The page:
Timothy Stuart Jones: I really like Ti West! I remember watching ‘The Innkeepers’ with my wife at home. Ti set up this hotel and the spooky factor perfectly. To me though, it felt like he was lulling us into this semi-safe place. When the ghosts finally show up in a big way in the basement at the end, we were literally screaming. Haha! Our kids wondered what the hell was going on. It was masterful. I think he pulls the viewer into the film with some genuine realism and then the gloves come off at some point. It’s a lot scarier to have these things happening in a place that seems a bit normal. I loved that film.

  1. The trailer for Hide and Seek is certainly a scary one, and a big part of that is the music. What are your thoughts on trailers and how they impact our perceptions of films/TV series?

Timothy Stuart Jones: Trailers seem like a different art form to me. They are very difficult to do well. There are people out there who are amazing at doing that. To be honest, most of the time the score from the film isn’t used for the trailer. I’d love to take credit, but that would be wrong. I think a good trailer gives you a sliced and diced version of the film/TV show it’s promoting. They are usually made of fast cuts and that often isn’t the job the score is doing in the actual show. They use music either composed specifically for the trailer or edited together to do the job. I’m grateful there are people who are so good at trailers. That leaves me to do what I do.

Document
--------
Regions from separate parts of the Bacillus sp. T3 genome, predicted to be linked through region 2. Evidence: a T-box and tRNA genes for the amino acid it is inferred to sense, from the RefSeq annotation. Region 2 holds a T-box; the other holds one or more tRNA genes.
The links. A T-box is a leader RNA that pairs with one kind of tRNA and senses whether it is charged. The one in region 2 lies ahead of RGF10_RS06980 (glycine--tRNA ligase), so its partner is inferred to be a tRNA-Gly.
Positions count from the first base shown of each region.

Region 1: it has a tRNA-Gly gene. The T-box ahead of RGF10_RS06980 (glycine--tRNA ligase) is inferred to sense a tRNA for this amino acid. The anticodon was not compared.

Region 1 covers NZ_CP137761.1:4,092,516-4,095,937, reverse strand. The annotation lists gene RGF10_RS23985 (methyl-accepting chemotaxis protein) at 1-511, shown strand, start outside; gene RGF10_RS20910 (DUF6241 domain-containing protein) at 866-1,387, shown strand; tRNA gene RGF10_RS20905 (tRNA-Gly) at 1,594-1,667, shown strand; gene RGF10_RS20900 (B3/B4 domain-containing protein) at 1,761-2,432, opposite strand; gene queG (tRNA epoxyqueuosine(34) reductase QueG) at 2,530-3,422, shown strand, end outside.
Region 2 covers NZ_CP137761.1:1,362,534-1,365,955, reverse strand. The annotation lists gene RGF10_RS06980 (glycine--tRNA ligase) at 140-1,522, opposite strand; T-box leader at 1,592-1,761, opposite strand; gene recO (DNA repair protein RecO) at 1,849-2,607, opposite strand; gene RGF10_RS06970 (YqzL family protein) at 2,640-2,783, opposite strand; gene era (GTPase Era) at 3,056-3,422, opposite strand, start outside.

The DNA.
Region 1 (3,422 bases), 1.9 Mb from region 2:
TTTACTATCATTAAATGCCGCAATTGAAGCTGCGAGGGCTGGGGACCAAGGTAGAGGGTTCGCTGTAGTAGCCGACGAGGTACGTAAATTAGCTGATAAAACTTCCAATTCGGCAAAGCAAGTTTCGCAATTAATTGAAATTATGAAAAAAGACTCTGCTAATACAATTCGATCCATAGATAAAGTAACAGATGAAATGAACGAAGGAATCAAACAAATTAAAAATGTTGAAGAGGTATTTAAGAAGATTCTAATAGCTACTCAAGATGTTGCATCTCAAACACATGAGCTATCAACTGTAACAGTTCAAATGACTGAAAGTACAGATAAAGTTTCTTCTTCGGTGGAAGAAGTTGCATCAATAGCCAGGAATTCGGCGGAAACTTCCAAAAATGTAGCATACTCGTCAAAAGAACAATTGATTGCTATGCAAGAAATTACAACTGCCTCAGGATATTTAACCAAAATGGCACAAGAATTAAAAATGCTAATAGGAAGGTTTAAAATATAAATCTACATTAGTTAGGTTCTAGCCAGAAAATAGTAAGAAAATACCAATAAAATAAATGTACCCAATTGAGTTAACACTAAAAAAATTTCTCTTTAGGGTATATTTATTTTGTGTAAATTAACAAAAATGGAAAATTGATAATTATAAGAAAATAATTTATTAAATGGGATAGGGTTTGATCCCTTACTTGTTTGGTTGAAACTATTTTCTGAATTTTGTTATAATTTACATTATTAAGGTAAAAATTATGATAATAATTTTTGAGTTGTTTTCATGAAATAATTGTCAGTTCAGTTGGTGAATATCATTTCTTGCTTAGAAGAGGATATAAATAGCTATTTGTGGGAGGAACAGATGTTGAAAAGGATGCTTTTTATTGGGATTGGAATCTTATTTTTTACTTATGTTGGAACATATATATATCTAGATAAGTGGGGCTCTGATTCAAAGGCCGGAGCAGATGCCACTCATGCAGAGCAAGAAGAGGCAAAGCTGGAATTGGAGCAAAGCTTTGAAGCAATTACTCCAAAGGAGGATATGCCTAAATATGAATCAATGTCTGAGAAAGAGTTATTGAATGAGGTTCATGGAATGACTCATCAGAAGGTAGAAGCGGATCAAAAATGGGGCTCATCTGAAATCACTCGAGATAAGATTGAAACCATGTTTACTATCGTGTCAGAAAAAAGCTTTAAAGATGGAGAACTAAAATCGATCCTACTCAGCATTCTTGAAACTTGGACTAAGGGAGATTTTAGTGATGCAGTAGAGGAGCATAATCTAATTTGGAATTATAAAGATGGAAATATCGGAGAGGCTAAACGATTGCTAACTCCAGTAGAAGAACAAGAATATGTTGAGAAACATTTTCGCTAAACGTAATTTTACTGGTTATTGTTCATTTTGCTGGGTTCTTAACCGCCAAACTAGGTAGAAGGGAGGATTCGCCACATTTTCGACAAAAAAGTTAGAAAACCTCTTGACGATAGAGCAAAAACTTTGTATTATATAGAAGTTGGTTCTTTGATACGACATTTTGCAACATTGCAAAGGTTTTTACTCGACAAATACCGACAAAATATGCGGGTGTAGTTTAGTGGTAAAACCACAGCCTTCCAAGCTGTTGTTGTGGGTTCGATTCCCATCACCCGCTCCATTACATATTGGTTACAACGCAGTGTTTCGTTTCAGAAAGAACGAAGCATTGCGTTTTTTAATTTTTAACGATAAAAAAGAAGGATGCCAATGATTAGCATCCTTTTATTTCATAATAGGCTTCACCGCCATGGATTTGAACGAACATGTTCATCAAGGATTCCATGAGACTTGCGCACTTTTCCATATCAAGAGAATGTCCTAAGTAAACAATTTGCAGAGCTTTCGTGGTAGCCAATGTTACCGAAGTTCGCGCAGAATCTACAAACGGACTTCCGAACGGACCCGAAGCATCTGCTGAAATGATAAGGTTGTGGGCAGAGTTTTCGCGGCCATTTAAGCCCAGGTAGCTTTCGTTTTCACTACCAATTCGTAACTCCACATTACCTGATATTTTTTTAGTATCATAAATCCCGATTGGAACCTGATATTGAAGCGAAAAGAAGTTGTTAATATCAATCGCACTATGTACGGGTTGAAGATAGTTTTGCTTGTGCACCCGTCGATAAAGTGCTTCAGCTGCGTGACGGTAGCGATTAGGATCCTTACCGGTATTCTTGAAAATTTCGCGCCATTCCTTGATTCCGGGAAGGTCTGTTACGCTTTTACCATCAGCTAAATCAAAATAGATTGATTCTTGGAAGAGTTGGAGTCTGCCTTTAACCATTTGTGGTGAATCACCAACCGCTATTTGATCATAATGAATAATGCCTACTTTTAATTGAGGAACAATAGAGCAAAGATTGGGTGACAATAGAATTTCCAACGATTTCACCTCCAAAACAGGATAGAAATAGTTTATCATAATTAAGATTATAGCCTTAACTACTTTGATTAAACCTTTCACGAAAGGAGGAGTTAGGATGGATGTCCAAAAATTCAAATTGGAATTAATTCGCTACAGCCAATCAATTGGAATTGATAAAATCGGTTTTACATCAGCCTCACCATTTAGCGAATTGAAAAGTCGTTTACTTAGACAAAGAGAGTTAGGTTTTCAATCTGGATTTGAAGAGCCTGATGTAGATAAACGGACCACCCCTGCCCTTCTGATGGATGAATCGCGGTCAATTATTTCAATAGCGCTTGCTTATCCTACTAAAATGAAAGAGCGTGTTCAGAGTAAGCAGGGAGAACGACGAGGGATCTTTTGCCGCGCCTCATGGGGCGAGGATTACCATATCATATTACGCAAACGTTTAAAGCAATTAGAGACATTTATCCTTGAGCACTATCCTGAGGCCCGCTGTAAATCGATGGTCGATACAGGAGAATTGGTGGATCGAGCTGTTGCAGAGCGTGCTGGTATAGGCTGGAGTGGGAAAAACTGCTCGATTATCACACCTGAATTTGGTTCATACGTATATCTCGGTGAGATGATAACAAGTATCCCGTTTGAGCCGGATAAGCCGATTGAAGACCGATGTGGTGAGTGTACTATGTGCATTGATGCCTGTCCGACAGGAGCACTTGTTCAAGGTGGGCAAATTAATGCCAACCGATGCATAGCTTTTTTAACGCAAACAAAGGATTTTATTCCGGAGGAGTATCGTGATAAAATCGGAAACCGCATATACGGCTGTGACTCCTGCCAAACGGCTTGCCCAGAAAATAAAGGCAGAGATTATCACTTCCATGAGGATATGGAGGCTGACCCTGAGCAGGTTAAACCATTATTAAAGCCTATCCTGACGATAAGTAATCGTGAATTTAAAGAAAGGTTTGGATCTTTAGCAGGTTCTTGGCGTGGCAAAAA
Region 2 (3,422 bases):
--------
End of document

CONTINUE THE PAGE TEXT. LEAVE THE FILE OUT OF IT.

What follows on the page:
1. What are some of your favorite scary films and TV shows?

Timothy Stuart Jones: Since I suspect there might be some fellow gamers out there, can I add a video game to that list? ‘Alien: Isolation’ is absolutely terrifying. I’ve never played a game that creates real anxiety and fear in me like that. It’s genius. You really don’t want to get caught by that alien. It’s bumping around in the air vents in the surround speakers behind you. freaky. There is a TV show on Netflix called ‘Marianne’. Man, that thing is scary. Season 1 had us viewing through our fingers (not kidding). We watched ‘The Babadook’ the other night. 2014 Australian film that was super well done. It’s a bit older, but very scary.

  1. Where will people be able to see Hide and Seek (select theaters, Netflix, Prime, etc.)?

Timothy Stuart Jones: Right now, I believe it’s select theaters and VOD. I’m sure it will have a streaming home, I’m just not sure where that is yet.

  1. What projects are you currently working on?

Timothy Stuart Jones: Just finished a film called ‘Waterman’ about the legendary Duke Kahanamoku. It’s narrated by Jason Momoa and will be hitting theaters in Hawaii, California and Utah in April 2022. It will be streaming on a network after that which I can’t talk about yet. It will be out there though. I’m also starting a film called ‘The Hot Seat’ with director, James Cullen Bressack. He’s a very talented young filmmaker. It stars Mel Gibson. I was a huge Road Warrior fan as a kid. I’m looking forward to working on that.

I’d like to thank Timothy Stuart Jones for answering these questions!

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Wade Wanio is an author.